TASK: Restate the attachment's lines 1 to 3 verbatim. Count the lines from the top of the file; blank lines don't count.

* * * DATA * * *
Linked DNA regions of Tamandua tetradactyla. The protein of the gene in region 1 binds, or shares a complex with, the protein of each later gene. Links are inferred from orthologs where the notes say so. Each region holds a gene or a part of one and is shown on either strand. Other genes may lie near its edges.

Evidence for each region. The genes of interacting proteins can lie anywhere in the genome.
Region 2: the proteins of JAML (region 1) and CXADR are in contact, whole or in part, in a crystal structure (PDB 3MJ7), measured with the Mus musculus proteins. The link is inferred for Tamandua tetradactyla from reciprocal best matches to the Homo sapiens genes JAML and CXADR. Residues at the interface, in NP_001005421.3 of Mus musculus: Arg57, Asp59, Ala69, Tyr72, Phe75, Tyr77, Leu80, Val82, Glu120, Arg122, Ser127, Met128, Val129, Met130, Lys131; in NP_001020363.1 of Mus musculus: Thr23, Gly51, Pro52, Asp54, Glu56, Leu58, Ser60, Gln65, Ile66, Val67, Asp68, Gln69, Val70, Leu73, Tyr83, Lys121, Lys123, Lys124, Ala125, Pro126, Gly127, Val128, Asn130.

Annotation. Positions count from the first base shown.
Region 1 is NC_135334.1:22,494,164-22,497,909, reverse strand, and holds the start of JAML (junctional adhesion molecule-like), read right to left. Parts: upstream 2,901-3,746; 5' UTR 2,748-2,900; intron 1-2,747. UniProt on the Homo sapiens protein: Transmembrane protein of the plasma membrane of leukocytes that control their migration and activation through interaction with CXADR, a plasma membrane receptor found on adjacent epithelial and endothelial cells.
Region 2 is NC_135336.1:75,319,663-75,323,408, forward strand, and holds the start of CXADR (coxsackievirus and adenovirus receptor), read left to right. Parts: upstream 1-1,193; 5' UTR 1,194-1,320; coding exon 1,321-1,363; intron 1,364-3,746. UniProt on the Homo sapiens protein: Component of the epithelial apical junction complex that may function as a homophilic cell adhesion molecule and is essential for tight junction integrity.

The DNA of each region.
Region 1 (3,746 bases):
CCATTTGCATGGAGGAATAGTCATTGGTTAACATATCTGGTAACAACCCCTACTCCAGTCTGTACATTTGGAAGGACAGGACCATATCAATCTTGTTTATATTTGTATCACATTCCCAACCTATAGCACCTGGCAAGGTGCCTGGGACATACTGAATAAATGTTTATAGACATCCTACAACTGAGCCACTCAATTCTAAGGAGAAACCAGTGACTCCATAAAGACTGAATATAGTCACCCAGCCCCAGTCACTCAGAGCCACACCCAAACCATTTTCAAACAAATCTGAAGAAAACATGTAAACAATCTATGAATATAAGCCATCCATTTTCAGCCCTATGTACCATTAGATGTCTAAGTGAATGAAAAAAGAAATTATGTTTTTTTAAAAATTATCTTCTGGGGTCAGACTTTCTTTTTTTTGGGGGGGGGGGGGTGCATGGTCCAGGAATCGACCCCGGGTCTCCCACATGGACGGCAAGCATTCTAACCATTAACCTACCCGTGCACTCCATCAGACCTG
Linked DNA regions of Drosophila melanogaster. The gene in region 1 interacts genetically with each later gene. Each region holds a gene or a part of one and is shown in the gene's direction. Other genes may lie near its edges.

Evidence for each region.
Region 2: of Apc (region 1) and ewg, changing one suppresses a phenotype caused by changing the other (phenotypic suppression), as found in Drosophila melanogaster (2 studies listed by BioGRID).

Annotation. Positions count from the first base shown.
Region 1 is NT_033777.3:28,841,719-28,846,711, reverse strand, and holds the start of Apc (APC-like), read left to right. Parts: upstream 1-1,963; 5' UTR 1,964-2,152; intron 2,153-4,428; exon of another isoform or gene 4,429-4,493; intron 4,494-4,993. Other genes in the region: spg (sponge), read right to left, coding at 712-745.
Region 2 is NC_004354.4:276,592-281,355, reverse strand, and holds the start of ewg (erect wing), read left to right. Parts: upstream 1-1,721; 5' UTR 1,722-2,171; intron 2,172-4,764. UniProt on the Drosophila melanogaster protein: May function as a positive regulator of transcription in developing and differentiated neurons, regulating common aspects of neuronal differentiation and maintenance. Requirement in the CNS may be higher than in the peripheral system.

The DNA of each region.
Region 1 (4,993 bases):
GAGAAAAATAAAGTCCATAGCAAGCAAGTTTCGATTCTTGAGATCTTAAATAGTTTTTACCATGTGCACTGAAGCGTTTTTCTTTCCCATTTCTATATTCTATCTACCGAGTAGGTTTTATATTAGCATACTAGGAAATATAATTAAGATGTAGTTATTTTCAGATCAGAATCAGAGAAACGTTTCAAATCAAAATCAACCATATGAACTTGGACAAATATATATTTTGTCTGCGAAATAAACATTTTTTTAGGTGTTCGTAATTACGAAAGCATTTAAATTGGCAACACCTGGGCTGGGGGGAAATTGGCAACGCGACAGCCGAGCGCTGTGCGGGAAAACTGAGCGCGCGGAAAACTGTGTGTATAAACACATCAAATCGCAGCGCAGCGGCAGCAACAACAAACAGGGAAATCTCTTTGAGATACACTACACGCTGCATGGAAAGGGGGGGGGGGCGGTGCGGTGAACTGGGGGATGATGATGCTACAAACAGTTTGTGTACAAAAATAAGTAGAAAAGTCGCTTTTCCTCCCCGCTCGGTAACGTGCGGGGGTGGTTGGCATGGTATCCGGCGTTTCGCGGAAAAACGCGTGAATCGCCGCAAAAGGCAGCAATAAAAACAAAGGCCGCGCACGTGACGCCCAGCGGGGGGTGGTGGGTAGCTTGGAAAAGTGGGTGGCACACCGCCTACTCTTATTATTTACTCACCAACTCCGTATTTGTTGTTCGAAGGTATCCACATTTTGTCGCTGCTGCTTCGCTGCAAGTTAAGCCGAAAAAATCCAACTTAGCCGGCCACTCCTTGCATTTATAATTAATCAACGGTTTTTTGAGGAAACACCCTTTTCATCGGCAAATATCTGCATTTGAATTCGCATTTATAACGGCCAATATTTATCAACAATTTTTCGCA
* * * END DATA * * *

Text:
Linked DNA regions of Tamandua tetradactyla. The protein of the gene in region 1 binds, or shares a complex with, the protein of each later gene. Links are inferred from orthologs where the notes say so. Each region holds a gene or a part of one and is shown on either strand. Other genes may lie near its edges.

Evidence for each region. The genes of interacting proteins can lie anywhere in the genome.
Region 2: the proteins of JAML (region 1) and CXADR are in contact, whole or in part, in a crystal structure (PDB 3MJ7), measured with the Mus musculus proteins. The link is inferred for Tamandua tetradactyla from reciprocal best matches to the Homo sapiens genes JAML and CXADR. Residues at the interface, in NP_001005421.3 of Mus musculus: Arg57, Asp59, Ala69, Tyr72, Phe75, Tyr77, Leu80, Val82, Glu120, Arg122, Ser127, Met128, Val129, Met130, Lys131; in NP_001020363.1 of Mus musculus: Thr23, Gly51, Pro52, Asp54, Glu56, Leu58, Ser60, Gln65, Ile66, Val67, Asp68, Gln69, Val70, Leu73, Tyr83, Lys121, Lys123, Lys124, Ala125, Pro126, Gly127, Val128, Asn130.